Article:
Tuesday, March 24, 2015

How Little Children See Fantasy and Reality

(Reclaimed from Bubblews, where it appeared on April 28, 2014. Image credit: FidlerJan at Morguefile: http://cdn.morguefile.com/imageData/public/files/f/FidlerJan/01/l/142254712953aq5.jpg.)

Right...on Chatabout I promised to share a story about little children's sense of reality. The question was how to get little children to tell the truth. People had replied to that question in the sense of how to get them not to tell stories they've made up as truth. The received psychological explanation for this behavior is that little children "don't separate fantasy from reality." I've never been sure that that's the correct explanation though.

When I was a little child, I knew the difference between what I made up all by myself, what I read in books, and what I saw in real life, as well as I do now. What I didn't know was whether other people would know the difference.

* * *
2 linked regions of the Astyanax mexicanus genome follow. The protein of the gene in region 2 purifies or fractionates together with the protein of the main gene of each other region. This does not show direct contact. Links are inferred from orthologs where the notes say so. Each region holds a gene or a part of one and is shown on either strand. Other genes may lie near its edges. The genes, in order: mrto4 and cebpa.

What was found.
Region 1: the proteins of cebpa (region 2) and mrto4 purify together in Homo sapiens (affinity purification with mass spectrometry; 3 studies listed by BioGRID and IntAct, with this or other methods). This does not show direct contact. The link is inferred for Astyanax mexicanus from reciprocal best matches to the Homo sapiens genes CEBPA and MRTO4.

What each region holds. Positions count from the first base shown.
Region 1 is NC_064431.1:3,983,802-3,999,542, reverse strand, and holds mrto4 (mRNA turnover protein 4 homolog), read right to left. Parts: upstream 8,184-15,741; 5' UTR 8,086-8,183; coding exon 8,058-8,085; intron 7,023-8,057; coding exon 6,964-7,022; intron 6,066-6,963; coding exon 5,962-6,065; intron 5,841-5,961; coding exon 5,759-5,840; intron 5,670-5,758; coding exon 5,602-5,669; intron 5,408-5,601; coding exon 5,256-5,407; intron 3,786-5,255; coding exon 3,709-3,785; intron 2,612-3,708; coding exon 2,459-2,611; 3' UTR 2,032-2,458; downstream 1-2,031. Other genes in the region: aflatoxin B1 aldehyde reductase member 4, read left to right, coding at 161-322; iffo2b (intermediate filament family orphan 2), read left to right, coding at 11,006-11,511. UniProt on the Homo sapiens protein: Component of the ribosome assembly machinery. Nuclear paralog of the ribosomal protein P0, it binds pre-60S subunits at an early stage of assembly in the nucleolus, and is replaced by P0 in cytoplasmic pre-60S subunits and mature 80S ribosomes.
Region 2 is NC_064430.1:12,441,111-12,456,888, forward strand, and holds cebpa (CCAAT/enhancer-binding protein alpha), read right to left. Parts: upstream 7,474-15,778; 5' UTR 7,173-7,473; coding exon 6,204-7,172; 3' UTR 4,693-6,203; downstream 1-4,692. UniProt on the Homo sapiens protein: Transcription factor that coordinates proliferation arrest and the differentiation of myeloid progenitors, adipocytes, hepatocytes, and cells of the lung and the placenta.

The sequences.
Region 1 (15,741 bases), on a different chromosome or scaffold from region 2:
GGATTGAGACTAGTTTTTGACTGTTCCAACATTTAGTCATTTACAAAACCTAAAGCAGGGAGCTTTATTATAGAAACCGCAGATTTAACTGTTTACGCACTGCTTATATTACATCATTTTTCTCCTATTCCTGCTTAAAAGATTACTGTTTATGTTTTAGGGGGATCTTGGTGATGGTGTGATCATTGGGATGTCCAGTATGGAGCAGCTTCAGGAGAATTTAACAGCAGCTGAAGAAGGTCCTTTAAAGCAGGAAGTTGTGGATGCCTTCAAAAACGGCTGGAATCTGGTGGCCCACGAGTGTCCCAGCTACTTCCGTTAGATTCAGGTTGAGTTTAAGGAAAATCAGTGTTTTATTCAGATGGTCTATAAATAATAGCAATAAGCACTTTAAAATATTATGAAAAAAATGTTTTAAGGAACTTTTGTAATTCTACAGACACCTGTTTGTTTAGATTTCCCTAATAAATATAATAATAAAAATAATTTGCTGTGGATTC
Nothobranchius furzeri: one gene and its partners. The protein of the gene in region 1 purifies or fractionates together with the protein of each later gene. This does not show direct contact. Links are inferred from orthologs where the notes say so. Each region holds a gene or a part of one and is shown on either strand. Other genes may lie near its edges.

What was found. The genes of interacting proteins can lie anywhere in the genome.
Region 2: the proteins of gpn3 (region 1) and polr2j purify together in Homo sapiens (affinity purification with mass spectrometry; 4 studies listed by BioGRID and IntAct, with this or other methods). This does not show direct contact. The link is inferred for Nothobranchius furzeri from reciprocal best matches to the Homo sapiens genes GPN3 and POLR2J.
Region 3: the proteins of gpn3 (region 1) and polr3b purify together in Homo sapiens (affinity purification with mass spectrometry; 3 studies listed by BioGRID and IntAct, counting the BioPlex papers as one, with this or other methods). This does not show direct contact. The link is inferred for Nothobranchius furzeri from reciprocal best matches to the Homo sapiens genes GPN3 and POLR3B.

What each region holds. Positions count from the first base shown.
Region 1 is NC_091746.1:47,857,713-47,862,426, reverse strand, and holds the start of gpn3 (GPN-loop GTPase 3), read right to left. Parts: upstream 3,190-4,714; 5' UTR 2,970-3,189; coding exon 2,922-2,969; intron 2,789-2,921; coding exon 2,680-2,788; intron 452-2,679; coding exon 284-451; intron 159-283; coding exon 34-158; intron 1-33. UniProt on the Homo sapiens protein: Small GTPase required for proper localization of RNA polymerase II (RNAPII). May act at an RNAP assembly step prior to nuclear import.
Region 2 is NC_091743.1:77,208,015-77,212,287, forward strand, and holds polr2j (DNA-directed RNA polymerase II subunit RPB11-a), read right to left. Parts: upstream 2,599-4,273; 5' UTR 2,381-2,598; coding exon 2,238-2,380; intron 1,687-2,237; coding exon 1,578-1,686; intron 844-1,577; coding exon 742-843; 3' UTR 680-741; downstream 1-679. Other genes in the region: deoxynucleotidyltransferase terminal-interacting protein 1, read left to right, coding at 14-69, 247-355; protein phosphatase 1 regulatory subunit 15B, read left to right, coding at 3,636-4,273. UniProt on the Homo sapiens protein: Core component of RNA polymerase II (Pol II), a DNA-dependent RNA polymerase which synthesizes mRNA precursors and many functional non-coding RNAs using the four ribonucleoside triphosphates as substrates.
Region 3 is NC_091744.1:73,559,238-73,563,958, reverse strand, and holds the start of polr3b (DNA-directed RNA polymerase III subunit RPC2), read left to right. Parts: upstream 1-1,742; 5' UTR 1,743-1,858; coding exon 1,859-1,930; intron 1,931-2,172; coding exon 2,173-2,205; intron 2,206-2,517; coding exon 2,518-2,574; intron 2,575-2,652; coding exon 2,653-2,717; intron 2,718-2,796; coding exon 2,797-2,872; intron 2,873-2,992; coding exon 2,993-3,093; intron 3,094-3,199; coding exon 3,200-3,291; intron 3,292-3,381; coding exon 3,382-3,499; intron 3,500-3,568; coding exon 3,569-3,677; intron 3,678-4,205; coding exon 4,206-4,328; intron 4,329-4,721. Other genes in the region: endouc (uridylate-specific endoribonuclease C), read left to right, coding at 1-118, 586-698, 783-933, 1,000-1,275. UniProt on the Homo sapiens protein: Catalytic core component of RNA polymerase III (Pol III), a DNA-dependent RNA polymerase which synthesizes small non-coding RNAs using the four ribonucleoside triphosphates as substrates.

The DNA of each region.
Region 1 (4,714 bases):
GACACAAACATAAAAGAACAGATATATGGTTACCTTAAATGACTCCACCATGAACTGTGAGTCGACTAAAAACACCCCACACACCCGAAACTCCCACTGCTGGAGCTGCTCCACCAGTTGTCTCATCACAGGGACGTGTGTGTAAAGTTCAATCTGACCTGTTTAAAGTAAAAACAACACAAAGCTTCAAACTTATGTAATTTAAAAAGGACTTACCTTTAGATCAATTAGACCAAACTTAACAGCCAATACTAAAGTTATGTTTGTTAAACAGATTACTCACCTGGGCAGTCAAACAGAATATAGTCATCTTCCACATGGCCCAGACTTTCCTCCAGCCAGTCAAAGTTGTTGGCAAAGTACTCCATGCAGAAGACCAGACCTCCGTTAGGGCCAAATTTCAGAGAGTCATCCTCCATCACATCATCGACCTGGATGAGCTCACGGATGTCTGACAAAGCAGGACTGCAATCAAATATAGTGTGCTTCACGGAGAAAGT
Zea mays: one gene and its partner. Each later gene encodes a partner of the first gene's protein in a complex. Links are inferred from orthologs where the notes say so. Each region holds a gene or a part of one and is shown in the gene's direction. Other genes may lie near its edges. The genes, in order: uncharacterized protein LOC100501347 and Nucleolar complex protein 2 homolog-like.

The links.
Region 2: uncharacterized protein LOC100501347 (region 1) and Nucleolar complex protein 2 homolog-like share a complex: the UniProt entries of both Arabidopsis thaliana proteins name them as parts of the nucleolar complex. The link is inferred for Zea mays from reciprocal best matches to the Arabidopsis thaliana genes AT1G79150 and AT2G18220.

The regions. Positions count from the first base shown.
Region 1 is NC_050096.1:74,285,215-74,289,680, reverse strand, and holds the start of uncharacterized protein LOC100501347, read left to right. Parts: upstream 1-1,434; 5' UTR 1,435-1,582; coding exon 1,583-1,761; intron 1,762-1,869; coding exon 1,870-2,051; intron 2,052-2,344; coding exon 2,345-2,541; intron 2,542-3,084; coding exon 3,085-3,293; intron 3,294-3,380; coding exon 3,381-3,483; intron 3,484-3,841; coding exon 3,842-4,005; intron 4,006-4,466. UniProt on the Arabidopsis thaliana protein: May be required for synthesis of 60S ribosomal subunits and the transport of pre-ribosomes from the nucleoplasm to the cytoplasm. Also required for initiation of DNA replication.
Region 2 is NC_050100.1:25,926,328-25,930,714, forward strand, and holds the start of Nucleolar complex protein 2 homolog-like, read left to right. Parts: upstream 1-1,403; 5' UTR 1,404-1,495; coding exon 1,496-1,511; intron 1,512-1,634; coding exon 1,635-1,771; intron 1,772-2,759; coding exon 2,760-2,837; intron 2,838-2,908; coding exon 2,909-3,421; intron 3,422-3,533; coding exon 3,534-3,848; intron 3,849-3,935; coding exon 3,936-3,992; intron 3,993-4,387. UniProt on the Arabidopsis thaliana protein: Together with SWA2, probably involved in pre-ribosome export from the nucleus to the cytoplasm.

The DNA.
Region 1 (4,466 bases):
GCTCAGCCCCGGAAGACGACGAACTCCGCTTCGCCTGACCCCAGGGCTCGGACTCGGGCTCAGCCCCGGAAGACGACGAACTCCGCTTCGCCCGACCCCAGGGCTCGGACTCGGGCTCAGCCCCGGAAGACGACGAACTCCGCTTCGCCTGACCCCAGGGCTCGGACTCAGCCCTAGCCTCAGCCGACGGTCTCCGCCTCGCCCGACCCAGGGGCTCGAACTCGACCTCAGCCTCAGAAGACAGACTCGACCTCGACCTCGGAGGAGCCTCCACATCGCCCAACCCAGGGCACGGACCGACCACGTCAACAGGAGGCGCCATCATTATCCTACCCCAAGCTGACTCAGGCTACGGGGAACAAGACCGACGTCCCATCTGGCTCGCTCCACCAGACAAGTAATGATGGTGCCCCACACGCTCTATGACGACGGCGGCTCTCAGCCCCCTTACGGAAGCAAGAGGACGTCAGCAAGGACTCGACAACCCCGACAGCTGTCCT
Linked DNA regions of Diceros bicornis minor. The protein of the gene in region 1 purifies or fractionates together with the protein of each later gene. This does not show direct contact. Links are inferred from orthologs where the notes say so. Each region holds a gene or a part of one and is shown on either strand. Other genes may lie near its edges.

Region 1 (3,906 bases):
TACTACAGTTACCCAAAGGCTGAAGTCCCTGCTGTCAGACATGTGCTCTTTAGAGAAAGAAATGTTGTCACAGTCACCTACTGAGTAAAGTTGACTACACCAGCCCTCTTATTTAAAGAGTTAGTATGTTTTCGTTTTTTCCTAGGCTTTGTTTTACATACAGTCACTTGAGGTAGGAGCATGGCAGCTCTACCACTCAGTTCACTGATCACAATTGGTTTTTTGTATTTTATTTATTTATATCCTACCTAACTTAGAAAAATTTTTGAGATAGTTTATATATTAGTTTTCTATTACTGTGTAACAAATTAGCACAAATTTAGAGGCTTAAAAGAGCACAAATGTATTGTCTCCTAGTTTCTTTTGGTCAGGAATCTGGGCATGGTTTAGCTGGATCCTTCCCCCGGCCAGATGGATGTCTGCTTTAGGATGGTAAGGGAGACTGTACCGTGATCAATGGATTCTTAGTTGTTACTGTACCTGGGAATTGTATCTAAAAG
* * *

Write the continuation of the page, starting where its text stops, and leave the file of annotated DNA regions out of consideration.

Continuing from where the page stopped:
And a little child I baby-sat, as a teenager, said something that convinced me that what she didn't know was whether other people knew the difference. Older children in the family were talking about their day at school. Both mentioned their official school friends and enemies. 

The youngest child waited, semi-patiently, for about an hour of this and then said something like, "And then I went up in the woods and visited my friend Suzy Strawberryful, and we went for a ride on her horse Brownie Hayful, and we visited her cousin Tracy Cakeful and played parchesi..."

"Bosh," said one of the older children, semi-patiently. "We know you stayed home all day, right? We know nobody has a name like Strawberryful. If you didn't do anything real, you shouldn't pretend you did."

The youngest child's face turned red, her face crumpled, her lip came out, and she retorted, "Suzy Strawberryful is just as real as your old Mrs. Pertaters" (one sibling's teacher had a name like Tate or Tatum) "or your Smelly Kelly or any of those people you're always talking about!" 

I learned something about the mind of a child that afternoon. If you are four or five years old, you probably have to spend a lot of time listening to other people's stories about things, places, and people that you never see. How do you know that those stories are true? Why can't you make up stories and tell them as if you were reporting facts, too, just like everyone else does?